First: If you want more chords, you should get Alternate Tuning Picture Chords in addition to this book. If you want to learn more about how alternate tunings are applied in various musical styles, you should get a book that covers the style. I good place to start can be the John Renbourn Fingerstyle Guitar, which was featured as the Book of the Month October 2002. If blues is your music, I will recommend Dave Rubin's Open Tunings for Blues Guitar. If you want to explore celtic guitar, the two book/CD sets Ramble to Cashel and Blarney Pilgrim will give you both good listening and transcriptions of the music. If you want to jump the DADGAD bandwagon, no one knows more about the tuning than Pierre Bensusan, and you should listen to his music and study some of his books. There is also Alternate Tunings Guitar Collection, but as I have not seen the book, I cannot really say if this is a book you should have. In my Open Tuning section, you will find references to more study material.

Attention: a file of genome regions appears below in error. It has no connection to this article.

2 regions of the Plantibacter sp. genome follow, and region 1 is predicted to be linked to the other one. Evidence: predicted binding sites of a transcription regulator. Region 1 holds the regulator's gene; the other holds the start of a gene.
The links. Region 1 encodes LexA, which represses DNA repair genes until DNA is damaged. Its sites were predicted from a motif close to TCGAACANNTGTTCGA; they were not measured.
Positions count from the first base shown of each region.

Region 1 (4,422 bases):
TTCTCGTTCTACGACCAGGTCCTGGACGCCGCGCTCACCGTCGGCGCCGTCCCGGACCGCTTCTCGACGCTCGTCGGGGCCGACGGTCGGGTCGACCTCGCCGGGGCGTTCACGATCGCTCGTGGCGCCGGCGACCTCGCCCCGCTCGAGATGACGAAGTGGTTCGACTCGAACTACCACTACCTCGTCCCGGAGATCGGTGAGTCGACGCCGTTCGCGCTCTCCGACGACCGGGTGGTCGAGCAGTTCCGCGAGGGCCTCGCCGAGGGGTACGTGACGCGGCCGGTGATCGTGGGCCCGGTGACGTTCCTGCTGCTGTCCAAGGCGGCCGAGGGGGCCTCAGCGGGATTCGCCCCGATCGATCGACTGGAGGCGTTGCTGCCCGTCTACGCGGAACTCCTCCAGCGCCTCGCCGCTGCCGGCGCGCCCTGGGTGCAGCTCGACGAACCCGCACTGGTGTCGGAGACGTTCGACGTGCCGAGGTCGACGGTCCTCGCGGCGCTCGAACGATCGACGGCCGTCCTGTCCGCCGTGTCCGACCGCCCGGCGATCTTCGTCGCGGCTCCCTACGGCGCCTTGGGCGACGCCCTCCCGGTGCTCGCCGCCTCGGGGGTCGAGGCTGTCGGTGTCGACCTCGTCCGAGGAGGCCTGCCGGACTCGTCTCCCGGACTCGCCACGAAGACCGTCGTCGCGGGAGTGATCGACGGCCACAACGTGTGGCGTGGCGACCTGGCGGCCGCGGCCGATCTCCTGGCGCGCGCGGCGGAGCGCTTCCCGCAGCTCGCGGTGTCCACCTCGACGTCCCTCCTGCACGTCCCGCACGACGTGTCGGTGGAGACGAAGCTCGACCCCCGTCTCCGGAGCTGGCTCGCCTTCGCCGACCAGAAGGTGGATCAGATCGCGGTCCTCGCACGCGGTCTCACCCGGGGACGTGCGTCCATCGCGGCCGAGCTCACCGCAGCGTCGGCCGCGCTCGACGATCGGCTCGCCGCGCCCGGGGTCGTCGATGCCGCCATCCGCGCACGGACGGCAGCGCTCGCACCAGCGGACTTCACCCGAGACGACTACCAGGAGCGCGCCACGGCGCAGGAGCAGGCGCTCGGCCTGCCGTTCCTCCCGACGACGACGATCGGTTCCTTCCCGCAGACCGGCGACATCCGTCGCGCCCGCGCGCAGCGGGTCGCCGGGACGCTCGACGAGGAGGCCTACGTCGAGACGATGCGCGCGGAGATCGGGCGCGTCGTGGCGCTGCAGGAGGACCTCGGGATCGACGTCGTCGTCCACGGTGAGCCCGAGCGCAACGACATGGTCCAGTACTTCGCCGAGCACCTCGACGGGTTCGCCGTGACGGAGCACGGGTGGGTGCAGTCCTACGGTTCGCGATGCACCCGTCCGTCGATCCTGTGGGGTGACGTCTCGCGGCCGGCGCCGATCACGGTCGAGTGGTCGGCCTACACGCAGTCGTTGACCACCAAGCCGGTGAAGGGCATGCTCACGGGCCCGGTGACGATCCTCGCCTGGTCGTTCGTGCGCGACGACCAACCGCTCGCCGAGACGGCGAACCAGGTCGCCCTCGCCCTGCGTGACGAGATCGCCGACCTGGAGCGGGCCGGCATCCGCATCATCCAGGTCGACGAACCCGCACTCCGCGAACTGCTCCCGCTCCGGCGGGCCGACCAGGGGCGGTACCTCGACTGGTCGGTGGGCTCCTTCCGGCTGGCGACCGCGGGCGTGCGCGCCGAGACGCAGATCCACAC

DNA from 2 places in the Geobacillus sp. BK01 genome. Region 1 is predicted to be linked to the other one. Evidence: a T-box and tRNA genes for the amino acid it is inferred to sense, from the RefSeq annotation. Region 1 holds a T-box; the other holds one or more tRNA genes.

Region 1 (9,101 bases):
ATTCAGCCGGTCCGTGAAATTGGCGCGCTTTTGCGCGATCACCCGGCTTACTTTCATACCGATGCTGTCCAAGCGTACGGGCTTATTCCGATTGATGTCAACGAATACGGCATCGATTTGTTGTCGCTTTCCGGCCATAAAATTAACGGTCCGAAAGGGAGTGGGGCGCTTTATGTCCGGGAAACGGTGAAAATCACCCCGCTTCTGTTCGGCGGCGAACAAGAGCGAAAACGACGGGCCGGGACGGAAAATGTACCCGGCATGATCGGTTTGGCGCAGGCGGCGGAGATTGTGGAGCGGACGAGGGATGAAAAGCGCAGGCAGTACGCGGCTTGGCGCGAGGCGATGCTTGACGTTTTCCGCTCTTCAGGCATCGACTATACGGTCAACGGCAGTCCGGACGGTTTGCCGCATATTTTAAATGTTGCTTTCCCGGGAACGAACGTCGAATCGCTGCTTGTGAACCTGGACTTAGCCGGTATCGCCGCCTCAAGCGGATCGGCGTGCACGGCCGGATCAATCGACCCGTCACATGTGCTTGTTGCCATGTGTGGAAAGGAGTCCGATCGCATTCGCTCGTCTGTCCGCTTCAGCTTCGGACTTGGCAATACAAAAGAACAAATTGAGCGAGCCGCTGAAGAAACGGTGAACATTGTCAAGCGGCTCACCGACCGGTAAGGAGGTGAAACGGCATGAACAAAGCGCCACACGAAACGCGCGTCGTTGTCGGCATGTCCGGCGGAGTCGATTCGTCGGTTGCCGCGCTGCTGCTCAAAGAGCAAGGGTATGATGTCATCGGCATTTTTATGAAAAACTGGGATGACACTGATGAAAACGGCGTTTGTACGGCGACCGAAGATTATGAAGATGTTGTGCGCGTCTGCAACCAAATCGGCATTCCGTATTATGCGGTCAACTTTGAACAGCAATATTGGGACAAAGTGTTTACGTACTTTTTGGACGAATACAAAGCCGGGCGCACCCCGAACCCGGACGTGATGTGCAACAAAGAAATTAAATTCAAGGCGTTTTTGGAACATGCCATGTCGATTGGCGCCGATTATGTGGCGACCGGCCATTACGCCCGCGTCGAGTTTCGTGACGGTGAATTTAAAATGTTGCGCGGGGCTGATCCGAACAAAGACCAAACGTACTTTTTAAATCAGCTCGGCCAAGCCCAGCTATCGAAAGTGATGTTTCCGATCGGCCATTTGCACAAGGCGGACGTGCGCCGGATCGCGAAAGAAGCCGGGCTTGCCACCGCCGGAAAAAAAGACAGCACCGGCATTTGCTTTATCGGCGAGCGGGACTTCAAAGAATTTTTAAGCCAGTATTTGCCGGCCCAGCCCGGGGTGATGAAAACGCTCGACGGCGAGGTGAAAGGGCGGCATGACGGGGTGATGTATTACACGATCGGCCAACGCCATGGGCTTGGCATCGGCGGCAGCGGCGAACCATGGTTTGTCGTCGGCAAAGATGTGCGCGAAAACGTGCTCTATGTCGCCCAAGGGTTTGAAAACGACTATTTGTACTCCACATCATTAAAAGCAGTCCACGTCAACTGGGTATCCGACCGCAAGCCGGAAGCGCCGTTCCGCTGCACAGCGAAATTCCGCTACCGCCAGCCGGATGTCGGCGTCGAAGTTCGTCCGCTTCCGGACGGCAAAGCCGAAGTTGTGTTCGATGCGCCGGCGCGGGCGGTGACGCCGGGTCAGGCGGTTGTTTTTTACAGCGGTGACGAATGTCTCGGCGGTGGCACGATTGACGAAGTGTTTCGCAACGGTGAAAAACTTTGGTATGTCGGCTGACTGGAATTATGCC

In conclusion: Which other book(s) you should get on the subject of open- and alternate tuning depends on you playing style(s). But no matter which style you play, The Complete Book Of Alternate Tunings is a work of reference that you should have if you want to explore the world of open and alternate tunings. It is a "Must Have", but it should not be your only book on the subject.
The main pointer for further references is to my Open Tuning Section. If I have something to say on the subject, and find the time to say it in writing, I will say it there. But: I said that I find the lists of Artists' Tunes and Tunings very useful, and that such a list can never be complete. Mark Hanson has an update or supplement on his, or rahter his publishing company's website. Then there is another list on the website of the Acoustic Guitar Magazine. And finally: I am collecting the same kind of information, and will put it on this site in the Open Tuning section. But this is a work in slow progress ....